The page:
With all of this being said, we're making the assumption that we are in for a dry and hot summer. If the opposite takes place then shallow reefs, shorelines and grass potholes could continue to produce solid results for a while longer. I'm not saying that we can't still catch fish in deep water, but simply stating other possible scenarios. Wind and rain decrease surface water temperatures and will result in higher dissolved oxygen levels causing fish to temporarily move shallower.

I saw this happen in July of 2007 following a heavy rainfall event. My good friend Mike Kalil called me in May to book a July trip noting he wanted to wade and catch his fish on topwaters. I told him that normally for the time of year he was booking that staying in the fiberglass would most likely be a better option. He said it didn't matter if he only caught one fish, but he was adamant in his request. On July 22, 2007 we waded a stretch of shoreline out in front of a bayou drain catching all we could handle on MirrOlure Top Dogs and She Dogs during a period that normally would have found us drifting in 8 - 10 feet of water throwing soft plastics on heavy jig heads. Our good fortune was enhanced by the fact that the marsh lake behind us had been flooded, concentrating hordes of bait on the bay side of the drain. Closely monitoring the effects of weather-induced changes resulted in our group having a career day.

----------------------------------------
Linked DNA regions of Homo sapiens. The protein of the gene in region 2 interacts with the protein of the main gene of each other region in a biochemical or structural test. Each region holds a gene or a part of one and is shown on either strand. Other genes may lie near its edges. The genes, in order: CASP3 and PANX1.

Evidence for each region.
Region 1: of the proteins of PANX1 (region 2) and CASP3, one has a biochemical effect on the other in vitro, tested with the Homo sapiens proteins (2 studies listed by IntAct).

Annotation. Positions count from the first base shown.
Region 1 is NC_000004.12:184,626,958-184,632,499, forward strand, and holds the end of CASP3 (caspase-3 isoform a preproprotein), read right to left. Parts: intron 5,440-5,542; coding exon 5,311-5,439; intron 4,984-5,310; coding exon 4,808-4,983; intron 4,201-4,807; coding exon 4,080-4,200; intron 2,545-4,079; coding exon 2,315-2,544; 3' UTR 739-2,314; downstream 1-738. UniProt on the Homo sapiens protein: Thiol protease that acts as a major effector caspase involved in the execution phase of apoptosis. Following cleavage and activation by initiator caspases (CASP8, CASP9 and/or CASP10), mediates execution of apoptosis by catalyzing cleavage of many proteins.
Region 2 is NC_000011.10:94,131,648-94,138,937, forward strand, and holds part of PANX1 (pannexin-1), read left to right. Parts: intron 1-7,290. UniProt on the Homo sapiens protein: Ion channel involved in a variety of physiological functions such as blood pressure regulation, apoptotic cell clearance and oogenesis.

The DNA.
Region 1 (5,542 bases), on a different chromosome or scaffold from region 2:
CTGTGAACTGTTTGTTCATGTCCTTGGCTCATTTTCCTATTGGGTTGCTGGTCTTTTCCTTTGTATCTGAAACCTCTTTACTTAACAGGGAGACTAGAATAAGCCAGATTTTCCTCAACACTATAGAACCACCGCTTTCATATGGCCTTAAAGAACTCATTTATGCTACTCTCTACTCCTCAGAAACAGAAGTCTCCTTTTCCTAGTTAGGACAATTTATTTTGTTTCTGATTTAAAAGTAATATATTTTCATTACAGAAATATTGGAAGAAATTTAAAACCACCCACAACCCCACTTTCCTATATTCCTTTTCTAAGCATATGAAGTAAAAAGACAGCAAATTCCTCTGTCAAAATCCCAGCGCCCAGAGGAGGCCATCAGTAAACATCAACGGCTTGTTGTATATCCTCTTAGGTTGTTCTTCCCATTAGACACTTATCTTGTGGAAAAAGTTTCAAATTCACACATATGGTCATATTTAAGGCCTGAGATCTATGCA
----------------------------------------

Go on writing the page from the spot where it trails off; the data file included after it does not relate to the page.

Whether the heart of summer greets us with more El Nino-like deluges or La Nina's dryness, one thing is certain; it will be hot. I'm personally praying for the latter even though temperatures will flare. Because then maybe, just maybe, tempers won't. Have fun. Respect our fishery and be respectful of others.